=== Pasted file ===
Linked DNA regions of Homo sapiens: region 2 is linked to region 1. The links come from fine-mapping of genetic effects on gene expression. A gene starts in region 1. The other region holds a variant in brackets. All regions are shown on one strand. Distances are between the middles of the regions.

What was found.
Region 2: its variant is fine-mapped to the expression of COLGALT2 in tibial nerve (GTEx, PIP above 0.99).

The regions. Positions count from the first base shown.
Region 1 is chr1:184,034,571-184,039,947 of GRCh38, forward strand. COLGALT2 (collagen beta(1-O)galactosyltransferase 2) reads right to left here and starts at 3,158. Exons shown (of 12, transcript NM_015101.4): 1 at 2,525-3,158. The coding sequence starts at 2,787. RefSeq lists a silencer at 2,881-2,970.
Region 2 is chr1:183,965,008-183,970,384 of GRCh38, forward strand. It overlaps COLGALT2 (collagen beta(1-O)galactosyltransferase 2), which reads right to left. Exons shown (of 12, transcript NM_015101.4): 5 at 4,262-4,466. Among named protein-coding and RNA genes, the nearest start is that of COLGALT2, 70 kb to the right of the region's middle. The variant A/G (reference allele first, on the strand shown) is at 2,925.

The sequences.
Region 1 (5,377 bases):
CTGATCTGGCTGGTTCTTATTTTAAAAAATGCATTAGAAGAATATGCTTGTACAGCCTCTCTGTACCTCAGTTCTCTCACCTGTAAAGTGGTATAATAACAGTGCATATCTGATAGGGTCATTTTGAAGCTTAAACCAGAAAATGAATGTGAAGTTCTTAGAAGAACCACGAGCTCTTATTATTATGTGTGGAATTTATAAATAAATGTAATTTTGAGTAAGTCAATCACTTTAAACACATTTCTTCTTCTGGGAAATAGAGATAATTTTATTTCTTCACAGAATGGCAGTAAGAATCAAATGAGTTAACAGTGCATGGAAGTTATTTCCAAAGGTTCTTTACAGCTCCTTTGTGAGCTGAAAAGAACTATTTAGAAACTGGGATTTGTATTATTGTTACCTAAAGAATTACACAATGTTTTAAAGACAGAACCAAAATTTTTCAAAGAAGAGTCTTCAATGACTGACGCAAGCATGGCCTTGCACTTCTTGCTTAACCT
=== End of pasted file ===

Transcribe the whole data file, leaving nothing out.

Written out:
Linked DNA regions of Homo sapiens: region 2 is linked to region 1. The links come from fine-mapping of genetic effects on gene expression. A gene starts in region 1. The other region holds a variant in brackets. All regions are shown on one strand. Distances are between the middles of the regions.

What was found.
Region 2: its variant is fine-mapped to the expression of COLGALT2 in tibial nerve (GTEx, PIP above 0.99).

The regions. Positions count from the first base shown.
Region 1 is chr1:184,034,571-184,039,947 of GRCh38, forward strand. COLGALT2 (collagen beta(1-O)galactosyltransferase 2) reads right to left here and starts at 3,158. Exons shown (of 12, transcript NM_015101.4): 1 at 2,525-3,158. The coding sequence starts at 2,787. RefSeq lists a silencer at 2,881-2,970.
Region 2 is chr1:183,965,008-183,970,384 of GRCh38, forward strand. It overlaps COLGALT2 (collagen beta(1-O)galactosyltransferase 2), which reads right to left. Exons shown (of 12, transcript NM_015101.4): 5 at 4,262-4,466. Among named protein-coding and RNA genes, the nearest start is that of COLGALT2, 70 kb to the right of the region's middle. The variant A/G (reference allele first, on the strand shown) is at 2,925.

The sequences.
Region 1 (5,377 bases):
CTGATCTGGCTGGTTCTTATTTTAAAAAATGCATTAGAAGAATATGCTTGTACAGCCTCTCTGTACCTCAGTTCTCTCACCTGTAAAGTGGTATAATAACAGTGCATATCTGATAGGGTCATTTTGAAGCTTAAACCAGAAAATGAATGTGAAGTTCTTAGAAGAACCACGAGCTCTTATTATTATGTGTGGAATTTATAAATAAATGTAATTTTGAGTAAGTCAATCACTTTAAACACATTTCTTCTTCTGGGAAATAGAGATAATTTTATTTCTTCACAGAATGGCAGTAAGAATCAAATGAGTTAACAGTGCATGGAAGTTATTTCCAAAGGTTCTTTACAGCTCCTTTGTGAGCTGAAAAGAACTATTTAGAAACTGGGATTTGTATTATTGTTACCTAAAGAATTACACAATGTTTTAAAGACAGAACCAAAATTTTTCAAAGAAGAGTCTTCAATGACTGACGCAAGCATGGCCTTGCACTTCTTGCTTAACCT